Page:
How Safe Is Cycling on the Road?

While not as popular in the U.S. as in European countries, riding a bicycle is an important transportation option and an enjoyable pass-time in every state in the nation. In most states, bicyclists are prohibited from riding on the sidewalk, as it poses pedestrian hazards. Instead, they are required to use their bicycle on designated trails or public roadways. Most non-interstate roads are available for bicyclists to use. However, many riders are unsure about the safety of operating a bicycle on such roads. Reach out to a bicycle accident lawyer.

Public Roadways Are Designed for Motor Vehicles

While the vast majority of any type of traffic-related accidents result from human error, the organization Smart Growth America notes that many roadways throughout the nation are dangerous by design for bicyclists and pedestrians. The organization states that road design has more impact on driver behavior than a posted speed limit.

Many roads—particularly in urban areas, specifically lower-income urban areas—were designed to move motor vehicles through the area as quickly as possible. Features that help to protect vulnerable roadway users, such as bicycle lanes and sidewalks, are commonly intermittent or missing altogether, placing pedestrians and bicyclists directly into the same travel lanes as fast-moving, motorized vehicles.

Drivers of Motor Vehicles Commonly Cause Accidents That Injure Bicyclists

How Safe Is Cycling on the Road?According to the National Safety Council (NSC), the past decade has seen a 44 percent increase in bicycle accident fatalities. It is interesting to note, however, that during the same time frame, the number of nonfatal injuries sustained by bicyclists has declined by 39 percent.

Possible reasons for a dramatic increase in fatal bicycle accidents include:

  • The higher rates of speed on roads lead to more severe accidents.
  • The growing popularity of larger vehicles that feature a higher impact point with the rider.
  • An overall increase in traffic in many metropolitan areas.

The decrease in nonfatal injuries could be attributed, at least in part, to the use of bicycle helmets and other riding gear and laws in many states that require bicyclists to use lighting on their bicycle when riding at dark to increase their visibility for other roadway users.

As previously noted, most accidents occurring on U.S. roadways—including those involving bicycles—result from human error. The drivers of motor vehicles are commonly the source of the errors that cause serious injury and fatal bicycle accidents.

Types of Driver Behavior That Lead to Bicycle Accidents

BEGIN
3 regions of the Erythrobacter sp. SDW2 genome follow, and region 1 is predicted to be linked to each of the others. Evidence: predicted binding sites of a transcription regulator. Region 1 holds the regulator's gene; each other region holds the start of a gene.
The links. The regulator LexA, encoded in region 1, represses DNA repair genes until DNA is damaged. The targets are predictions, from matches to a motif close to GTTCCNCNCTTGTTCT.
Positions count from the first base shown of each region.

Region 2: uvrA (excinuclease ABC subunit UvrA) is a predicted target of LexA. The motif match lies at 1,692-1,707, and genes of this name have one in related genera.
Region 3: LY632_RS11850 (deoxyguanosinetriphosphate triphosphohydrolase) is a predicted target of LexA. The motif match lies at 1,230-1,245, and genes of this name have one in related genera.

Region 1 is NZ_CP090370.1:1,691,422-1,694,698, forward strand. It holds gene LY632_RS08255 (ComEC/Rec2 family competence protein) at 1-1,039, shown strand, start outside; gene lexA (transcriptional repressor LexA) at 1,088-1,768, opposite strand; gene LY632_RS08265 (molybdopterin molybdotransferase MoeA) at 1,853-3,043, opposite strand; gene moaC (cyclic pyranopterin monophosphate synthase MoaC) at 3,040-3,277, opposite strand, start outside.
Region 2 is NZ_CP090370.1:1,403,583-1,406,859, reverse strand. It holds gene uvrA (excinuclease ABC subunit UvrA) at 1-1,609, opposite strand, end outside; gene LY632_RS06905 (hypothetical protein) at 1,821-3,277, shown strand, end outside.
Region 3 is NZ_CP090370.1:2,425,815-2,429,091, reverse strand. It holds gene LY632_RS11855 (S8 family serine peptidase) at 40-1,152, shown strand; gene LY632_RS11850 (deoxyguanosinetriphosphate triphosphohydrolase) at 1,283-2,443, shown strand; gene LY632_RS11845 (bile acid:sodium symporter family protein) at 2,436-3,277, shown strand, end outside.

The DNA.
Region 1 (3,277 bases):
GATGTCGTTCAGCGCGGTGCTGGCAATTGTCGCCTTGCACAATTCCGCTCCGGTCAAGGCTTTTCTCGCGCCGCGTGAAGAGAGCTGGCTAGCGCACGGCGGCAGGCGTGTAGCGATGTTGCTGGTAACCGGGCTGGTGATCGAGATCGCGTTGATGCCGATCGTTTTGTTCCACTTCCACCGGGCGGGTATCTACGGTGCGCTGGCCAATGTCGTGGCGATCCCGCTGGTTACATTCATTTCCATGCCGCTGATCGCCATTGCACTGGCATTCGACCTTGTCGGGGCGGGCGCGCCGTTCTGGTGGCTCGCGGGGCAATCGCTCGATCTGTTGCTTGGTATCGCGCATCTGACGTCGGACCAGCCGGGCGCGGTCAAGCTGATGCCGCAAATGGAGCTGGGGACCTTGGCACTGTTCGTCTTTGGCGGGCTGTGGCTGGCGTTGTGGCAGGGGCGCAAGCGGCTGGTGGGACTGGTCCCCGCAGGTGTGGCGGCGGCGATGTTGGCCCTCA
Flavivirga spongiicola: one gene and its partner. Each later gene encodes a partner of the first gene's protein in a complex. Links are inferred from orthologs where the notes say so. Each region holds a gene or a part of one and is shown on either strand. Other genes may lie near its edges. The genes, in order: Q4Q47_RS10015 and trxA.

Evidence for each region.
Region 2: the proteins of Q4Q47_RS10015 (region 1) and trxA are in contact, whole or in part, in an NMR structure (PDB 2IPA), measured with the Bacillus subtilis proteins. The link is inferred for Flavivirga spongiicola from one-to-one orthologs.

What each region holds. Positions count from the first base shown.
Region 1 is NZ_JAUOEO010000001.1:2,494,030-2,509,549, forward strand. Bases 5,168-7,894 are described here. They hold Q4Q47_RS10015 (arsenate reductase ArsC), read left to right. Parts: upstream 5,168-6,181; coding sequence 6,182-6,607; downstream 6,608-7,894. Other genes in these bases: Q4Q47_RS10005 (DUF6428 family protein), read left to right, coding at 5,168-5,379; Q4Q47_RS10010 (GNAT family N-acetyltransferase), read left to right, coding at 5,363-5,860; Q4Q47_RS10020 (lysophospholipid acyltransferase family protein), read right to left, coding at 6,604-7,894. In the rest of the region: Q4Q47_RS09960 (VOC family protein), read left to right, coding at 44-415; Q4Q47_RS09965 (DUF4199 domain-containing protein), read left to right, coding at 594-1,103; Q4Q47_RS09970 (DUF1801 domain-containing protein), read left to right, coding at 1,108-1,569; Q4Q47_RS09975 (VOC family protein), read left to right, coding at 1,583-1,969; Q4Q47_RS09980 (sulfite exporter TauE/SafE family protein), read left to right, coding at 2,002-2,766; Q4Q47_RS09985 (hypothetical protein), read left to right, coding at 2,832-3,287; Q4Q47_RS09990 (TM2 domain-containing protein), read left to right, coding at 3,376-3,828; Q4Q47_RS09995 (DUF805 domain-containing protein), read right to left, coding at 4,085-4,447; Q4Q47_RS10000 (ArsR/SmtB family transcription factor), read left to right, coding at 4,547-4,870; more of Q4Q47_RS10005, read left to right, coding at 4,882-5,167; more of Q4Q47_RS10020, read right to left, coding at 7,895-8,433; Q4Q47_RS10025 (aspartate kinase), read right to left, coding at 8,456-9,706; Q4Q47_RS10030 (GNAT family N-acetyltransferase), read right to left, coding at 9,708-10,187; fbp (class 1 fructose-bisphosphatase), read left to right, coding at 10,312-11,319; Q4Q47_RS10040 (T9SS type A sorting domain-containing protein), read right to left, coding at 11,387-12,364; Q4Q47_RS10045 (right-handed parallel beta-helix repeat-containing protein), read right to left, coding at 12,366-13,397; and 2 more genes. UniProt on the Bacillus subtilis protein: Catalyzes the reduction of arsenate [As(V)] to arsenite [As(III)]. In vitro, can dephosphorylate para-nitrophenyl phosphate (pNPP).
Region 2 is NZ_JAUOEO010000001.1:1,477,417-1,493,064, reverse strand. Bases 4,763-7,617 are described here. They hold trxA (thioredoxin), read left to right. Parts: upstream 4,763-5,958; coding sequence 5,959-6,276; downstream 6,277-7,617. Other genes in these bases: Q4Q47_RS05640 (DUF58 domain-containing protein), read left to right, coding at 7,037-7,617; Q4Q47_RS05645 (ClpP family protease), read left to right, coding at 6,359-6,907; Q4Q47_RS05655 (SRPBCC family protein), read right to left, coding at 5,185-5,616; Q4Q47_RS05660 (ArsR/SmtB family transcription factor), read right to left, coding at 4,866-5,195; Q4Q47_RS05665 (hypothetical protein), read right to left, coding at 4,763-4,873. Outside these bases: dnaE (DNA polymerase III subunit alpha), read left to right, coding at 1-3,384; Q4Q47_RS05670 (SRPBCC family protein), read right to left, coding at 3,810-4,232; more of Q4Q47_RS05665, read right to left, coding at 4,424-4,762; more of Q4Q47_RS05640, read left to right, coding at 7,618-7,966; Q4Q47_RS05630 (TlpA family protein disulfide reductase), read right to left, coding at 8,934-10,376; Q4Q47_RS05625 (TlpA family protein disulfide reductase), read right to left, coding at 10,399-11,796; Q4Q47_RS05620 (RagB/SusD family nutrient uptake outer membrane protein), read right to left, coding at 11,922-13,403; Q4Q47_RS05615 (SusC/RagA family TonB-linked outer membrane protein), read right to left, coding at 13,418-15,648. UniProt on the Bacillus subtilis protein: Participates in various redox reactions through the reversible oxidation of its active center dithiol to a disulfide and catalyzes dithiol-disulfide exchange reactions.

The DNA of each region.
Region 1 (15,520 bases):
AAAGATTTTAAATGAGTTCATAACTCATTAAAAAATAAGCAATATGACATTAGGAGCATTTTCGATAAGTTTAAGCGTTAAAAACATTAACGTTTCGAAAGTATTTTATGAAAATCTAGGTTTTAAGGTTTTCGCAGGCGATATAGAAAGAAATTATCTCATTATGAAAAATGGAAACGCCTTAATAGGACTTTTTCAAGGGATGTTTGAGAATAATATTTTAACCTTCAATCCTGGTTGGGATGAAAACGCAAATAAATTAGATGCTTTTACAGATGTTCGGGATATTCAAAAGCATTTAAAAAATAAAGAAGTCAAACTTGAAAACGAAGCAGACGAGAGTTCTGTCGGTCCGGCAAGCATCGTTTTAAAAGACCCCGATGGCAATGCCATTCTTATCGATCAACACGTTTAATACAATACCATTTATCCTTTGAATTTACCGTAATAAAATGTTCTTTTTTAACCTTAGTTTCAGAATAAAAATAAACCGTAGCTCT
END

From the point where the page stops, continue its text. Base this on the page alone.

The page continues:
Many negligent driving behaviors can lead to bicycle accidents, including:

  • Alcohol-impaired driving: The Centers for Disease Control and Prevention (CDC) notes that around one-third of all fatal bicycle accidents involve alcohol impairment. Alcohol impairs many skills a driver needs to operate their vehicle safely. The loss of some of these skills—such as the ability to maintain a single lane of travel, multitask, and respond appropriately to obstacles in the roadway—can be disastrous for bicyclists.
  • Distracted driving: Driving distractions involve anything that causes the driver to look away from the road, take their hands from the wheel, or take their thoughts from driving safely. Many driving distractions involve all three of these hazards. Distracted drivers are risky for bicyclists because they are often unaware that a bicycle is in a designated bicycle lane alongside them.
  • Speeding: Speeding reduces the time the driver has to notice a bicyclist in their path and respond by braking and increases the distance their vehicle will travel after they’ve slammed on the brakes. Additionally, speeding results in a significantly higher likelihood that the driver will lose control of their vehicle.
  • Failure to yield: All roadway users are required to yield to other traffic on the roadway at certain times, such as at signaled intersections. Bicycle riders are generally expected to follow the same traffic laws as the drivers of motor vehicles. Unfortunately, many drivers are unaware that they must yield to bicyclists and will turn in their path or enter an intersection when the cyclist has the right of way. A typical location where failure to yield causes a lot of bicycle accidents is at an intersection where a driver is making a left turn on a solid green light. The driver must generally yield to traffic proceeding through the same intersection on a green light. Often, the driver will yield to other motor vehicles but fail to notice someone cycling through the intersection.
  • Tailgating: Following too closely is the most common cause of rear-end accidents involving two motor vehicles, as the following driver is not providing enough time to notice if the driver ahead of them stops or slows, nor allowing their vehicle the space it needs for the brakes to come to a complete stop. When a motor vehicle tailgates a bicycle, the same hazards are present. Still, they’re much more likely to result in severe injury or death for the bicyclist, who will likely be ejected from the bicycle if rear-ended.
  • Dooring: This term refers to an accident where an occupant of a motor vehicle parked on the side of the road opens their door into the path of a bicyclist, causing the cyclist to either collide with the door or swerve into other travel lanes to avoid it. As noted by Cycling Savvy, road design again plays a crucial role in the safety of bicycle lanes. Many lanes are located near or share a space with on-the-road parking for motor vehicles. While crash statistics commonly understate the number of dooring crashes that result in fatal or serious accidents—as those statistics commonly measure accidents involving motor vehicles in transport, a group that excludes both parked vehicles and non-motorized bicycles—studies indicate that dooring may cause 27 percent of car-bike collisions in urban areas.